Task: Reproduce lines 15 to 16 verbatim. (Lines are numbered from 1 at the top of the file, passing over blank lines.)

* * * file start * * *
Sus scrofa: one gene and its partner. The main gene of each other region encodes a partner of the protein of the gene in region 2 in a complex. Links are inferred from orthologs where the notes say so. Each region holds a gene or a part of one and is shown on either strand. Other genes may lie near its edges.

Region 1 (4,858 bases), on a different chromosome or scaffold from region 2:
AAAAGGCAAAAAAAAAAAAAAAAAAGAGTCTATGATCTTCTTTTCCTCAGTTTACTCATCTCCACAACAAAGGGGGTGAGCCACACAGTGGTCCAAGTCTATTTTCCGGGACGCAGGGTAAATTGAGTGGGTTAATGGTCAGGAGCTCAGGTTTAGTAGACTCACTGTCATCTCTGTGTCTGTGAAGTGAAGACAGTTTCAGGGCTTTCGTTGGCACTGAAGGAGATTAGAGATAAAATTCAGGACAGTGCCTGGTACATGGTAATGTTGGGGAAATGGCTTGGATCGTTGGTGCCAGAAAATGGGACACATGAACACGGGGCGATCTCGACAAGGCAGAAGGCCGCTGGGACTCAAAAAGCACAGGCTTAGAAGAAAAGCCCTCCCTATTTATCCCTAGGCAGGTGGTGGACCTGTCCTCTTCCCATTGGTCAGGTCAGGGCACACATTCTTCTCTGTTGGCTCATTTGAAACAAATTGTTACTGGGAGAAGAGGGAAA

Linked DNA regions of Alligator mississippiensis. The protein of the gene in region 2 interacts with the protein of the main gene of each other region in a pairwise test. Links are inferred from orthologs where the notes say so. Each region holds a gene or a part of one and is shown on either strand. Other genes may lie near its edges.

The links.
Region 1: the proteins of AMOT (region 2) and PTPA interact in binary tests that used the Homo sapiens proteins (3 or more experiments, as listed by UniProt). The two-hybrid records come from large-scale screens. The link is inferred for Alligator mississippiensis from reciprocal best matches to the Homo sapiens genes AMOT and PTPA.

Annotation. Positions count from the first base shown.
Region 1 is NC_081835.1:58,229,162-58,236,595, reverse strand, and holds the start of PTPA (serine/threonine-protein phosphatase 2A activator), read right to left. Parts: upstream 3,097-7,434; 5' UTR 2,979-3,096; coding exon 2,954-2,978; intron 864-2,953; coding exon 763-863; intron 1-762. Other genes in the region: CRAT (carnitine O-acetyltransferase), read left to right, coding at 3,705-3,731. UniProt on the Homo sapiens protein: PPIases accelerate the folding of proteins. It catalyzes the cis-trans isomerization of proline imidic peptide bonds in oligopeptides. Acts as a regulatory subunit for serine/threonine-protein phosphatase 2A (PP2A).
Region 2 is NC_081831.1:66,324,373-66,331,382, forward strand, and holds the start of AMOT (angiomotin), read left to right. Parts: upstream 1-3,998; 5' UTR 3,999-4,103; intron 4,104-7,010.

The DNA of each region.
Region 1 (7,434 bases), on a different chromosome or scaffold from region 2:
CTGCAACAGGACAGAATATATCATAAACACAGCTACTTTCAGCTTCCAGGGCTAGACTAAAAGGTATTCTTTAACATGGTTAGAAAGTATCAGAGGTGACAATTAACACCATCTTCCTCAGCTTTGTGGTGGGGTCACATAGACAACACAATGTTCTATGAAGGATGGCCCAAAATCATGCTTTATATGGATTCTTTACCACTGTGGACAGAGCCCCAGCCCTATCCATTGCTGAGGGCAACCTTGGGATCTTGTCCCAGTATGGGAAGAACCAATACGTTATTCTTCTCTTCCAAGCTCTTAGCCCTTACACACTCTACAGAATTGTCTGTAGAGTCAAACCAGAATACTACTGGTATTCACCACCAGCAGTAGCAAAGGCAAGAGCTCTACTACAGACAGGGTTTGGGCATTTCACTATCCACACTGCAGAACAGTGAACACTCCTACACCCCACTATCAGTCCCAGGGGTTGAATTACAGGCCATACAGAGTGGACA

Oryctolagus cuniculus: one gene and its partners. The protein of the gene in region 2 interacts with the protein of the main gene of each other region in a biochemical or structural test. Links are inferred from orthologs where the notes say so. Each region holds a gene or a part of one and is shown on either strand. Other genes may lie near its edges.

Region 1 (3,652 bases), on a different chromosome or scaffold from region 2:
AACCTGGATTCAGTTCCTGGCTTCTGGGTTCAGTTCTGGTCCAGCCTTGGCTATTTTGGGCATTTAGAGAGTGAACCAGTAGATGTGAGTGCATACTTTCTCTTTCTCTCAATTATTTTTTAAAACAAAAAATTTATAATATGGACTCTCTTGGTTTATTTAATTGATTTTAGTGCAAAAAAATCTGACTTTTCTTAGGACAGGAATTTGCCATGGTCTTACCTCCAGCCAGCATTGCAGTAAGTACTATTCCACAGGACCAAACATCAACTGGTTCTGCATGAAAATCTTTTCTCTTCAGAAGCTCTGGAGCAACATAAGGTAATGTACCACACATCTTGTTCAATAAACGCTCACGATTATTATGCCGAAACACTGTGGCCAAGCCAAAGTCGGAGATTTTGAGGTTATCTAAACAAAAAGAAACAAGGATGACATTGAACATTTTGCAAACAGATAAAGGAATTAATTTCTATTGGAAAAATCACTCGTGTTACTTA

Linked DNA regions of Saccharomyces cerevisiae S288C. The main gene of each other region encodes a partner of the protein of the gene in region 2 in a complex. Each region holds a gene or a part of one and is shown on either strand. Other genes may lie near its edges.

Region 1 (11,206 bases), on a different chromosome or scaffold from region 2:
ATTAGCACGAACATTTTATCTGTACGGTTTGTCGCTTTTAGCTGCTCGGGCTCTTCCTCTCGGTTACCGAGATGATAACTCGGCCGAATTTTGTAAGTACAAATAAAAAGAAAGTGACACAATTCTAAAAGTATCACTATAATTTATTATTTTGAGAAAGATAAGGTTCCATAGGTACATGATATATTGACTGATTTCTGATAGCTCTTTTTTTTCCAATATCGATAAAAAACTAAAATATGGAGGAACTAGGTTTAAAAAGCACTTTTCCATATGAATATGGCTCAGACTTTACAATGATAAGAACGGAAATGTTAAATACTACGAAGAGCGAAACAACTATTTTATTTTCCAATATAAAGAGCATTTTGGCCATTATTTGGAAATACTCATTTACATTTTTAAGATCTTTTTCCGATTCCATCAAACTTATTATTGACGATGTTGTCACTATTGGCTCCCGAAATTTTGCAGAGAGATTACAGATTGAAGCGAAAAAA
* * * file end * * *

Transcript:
AACCTGGATTCAGTTCCTGGCTTCTGGGTTCAGTTCTGGTCCAGCCTTGGCTATTTTGGGCATTTAGAGAGTGAACCAGTAGATGTGAGTGCATACTTTCTCTTTCTCTCAATTATTTTTTAAAACAAAAAATTTATAATATGGACTCTCTTGGTTTATTTAATTGATTTTAGTGCAAAAAAATCTGACTTTTCTTAGGACAGGAATTTGCCATGGTCTTACCTCCAGCCAGCATTGCAGTAAGTACTATTCCACAGGACCAAACATCAACTGGTTCTGCATGAAAATCTTTTCTCTTCAGAAGCTCTGGAGCAACATAAGGTAATGTACCACACATCTTGTTCAATAAACGCTCACGATTATTATGCCGAAACACTGTGGCCAAGCCAAAGTCGGAGATTTTGAGGTTATCTAAACAAAAAGAAACAAGGATGACATTGAACATTTTGCAAACAGATAAAGGAATTAATTTCTATTGGAAAAATCACTCGTGTTACTTA

Linked DNA regions of Saccharomyces cerevisiae S288C. The main gene of each other region encodes a partner of the protein of the gene in region 2 in a complex. Each region holds a gene or a part of one and is shown on either strand. Other genes may lie near its edges.